2. aualum12

    Like Dr. Stalter, the kitchen comment certainly helps me to draw the connection between Carrie and Lynn. Neither of them profess to be good cooks, but more importantly it is conveyed by both women that they really have no desire to cook. The domestic life for a woman couldn’t appeal to them any less.

    I also find it very interesting that you present the idea that women in the city are more likely to have careers than women in small towns, even saying that women were “trapped” in small towns. Why would that be? During this time period, are women in small, particularly Southern towns raised differently with different beliefs and morals? Why do small town women not have the same career goals as women in big cities? Is is simply because women in big cities have more opportunities, or is it something more? This is very interesting to think about, and it’s also an interesting idea for a final paper.

  3. nam88

    I can definitely see the parallels between Lynn and Carrie. In response to aualum12’s questions about women in small Southern towns not having the same career goals. I feel that the societal norms are completely different for small town Southern women versus those that live in larger cities. For instance I’m 24 and all of my friends I grew up with are already married, some with children, others are pregnant and the majority of them still live where we grew up. To be 24, single, not wanting to start a family any time soon and putting my career first is completely out of the norm. People act like I’m a freak of nature. I also feel like that in smaller towns that there are rarely as many opportunities that a larger city presents. In the end it comes down to what you want out of life for yourself no matter what your beliefs, morals and the way you were raised.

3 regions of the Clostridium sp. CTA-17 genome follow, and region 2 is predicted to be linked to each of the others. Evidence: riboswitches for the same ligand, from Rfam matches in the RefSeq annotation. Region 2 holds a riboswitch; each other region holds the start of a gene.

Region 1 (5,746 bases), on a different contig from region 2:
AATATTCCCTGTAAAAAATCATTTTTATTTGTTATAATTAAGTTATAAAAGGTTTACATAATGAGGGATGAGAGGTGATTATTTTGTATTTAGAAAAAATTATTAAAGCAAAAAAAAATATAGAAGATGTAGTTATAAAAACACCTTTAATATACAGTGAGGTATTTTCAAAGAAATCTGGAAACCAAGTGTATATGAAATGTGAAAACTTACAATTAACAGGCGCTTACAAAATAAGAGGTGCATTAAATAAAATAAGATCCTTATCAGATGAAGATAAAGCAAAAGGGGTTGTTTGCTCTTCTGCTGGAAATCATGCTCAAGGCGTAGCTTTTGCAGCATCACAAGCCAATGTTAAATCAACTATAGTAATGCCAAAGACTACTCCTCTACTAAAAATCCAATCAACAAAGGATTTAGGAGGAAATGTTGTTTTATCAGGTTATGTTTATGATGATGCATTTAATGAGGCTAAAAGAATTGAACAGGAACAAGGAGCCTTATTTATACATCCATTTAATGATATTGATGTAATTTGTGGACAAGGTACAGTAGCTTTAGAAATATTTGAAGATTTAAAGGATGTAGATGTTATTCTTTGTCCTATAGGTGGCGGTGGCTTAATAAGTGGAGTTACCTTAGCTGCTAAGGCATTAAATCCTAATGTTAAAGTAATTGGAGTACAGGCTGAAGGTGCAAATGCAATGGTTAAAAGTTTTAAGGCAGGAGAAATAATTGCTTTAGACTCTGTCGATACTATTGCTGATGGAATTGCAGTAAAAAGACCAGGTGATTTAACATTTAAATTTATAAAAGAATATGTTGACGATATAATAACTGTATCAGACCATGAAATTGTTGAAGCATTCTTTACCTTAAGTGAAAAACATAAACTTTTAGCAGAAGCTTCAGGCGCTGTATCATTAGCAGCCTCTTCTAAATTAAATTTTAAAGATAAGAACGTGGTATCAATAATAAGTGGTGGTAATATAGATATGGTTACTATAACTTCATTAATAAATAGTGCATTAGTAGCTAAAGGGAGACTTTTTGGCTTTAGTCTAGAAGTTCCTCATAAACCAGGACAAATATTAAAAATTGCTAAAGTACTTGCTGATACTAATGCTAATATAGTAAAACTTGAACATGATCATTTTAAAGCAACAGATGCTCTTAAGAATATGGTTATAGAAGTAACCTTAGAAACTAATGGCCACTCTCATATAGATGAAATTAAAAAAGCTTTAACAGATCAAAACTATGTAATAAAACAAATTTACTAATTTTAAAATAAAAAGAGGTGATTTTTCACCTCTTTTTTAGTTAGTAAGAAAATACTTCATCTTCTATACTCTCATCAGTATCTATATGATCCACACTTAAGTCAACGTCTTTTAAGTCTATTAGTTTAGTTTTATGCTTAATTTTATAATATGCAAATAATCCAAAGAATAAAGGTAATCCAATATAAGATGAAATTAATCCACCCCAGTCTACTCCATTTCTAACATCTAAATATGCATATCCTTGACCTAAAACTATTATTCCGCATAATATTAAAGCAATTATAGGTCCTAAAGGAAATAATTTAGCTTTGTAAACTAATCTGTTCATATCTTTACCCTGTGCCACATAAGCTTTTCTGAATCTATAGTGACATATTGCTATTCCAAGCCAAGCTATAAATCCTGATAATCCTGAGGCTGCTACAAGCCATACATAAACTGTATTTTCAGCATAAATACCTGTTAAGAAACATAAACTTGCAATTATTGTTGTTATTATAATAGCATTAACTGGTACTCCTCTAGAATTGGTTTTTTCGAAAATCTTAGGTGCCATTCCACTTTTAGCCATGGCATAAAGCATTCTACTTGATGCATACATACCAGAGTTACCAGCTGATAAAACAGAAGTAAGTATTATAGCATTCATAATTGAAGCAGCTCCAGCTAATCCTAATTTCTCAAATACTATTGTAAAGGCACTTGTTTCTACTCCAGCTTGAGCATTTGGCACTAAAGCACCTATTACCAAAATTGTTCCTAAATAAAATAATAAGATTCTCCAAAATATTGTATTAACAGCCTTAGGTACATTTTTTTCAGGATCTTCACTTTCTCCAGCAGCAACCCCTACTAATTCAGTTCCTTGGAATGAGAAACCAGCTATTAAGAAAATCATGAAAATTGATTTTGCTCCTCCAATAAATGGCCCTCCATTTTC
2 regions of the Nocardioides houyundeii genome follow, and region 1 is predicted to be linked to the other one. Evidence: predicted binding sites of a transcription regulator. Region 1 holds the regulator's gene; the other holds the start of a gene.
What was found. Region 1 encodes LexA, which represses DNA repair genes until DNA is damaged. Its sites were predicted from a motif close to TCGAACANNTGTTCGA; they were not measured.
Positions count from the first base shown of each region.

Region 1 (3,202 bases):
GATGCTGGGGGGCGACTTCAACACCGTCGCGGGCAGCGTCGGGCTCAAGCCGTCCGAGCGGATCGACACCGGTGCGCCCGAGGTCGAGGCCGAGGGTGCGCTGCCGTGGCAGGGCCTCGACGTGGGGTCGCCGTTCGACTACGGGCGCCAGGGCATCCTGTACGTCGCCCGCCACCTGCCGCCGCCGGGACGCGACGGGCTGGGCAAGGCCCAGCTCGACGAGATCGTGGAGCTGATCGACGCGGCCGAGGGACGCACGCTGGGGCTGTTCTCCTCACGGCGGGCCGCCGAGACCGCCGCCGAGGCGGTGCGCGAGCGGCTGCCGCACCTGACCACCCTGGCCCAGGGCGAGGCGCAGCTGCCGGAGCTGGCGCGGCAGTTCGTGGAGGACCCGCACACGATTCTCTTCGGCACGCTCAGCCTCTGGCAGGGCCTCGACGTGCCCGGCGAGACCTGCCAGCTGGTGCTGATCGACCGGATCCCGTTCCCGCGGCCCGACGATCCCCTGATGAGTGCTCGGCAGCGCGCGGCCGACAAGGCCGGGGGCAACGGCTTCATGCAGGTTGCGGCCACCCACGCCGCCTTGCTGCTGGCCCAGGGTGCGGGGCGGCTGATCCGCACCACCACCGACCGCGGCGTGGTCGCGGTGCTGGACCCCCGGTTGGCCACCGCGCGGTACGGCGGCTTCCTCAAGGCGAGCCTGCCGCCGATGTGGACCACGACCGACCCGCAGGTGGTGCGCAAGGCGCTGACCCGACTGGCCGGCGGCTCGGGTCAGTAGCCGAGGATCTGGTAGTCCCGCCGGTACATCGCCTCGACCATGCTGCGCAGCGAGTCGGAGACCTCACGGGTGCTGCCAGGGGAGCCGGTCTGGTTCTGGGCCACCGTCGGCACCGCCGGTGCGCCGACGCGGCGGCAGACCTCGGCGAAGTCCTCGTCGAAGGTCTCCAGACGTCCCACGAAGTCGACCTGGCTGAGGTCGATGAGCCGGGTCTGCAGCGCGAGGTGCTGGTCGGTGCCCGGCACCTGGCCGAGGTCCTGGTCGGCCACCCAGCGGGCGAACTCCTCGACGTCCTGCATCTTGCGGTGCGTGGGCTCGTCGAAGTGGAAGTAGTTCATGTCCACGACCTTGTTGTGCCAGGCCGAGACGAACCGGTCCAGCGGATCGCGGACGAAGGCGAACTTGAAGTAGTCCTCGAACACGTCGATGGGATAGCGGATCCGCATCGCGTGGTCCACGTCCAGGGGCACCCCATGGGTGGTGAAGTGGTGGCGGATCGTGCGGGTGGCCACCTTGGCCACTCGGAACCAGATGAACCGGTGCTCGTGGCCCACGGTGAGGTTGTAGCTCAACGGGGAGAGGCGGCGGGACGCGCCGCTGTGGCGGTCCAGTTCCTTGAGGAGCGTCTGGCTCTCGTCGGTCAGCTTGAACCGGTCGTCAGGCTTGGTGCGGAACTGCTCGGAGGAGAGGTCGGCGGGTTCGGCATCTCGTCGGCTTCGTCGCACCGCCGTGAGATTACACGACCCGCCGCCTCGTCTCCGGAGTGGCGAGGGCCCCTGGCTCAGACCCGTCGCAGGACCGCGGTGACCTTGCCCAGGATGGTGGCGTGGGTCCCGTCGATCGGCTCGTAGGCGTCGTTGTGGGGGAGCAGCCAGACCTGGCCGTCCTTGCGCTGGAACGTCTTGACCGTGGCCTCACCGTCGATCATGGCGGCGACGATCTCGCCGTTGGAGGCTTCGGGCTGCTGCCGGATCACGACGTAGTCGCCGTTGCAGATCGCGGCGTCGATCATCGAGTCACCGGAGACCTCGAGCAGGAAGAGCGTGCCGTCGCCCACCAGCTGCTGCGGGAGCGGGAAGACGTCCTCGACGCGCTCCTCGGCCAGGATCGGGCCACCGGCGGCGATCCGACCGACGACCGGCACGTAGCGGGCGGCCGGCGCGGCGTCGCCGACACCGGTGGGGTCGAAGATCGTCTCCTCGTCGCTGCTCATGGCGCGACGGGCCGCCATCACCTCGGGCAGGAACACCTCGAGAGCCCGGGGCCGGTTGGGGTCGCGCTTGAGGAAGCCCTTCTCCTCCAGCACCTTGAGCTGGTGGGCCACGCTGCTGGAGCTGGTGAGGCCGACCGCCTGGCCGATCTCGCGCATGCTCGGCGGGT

4. bkl0002

    I think what aualum12 says about there being a difference for “small town” women is interesting because I’ve honestly never really divided those kind of expectations by Small Town vs. Big City; I’ve always looked at it more as a Southern vs. Northern thing. I can’t say I know too much about northern culture, as I’ve only briefly visited, but I’ve always sort of gotten the impression that delaying family life in lieu of pursuing a career was just something that was more common in the north, whereas it is nearly unheard of in much of the south – even in some of the bigger cities. Birmingham itself, for example, is laden with plenty of mid/upper twenty-somethings with no desire to marry anytime soon, but the “southern” ideal of marrying and starting a family at a fairly young age still prevails. With the exception of a few communities, most of the inner cities, as well as its (generally wealthy) suburbs are mostly comprised of people who marry young and return to said suburb. Thus, it has seemed to me that city vs. town has less to do with it than region does.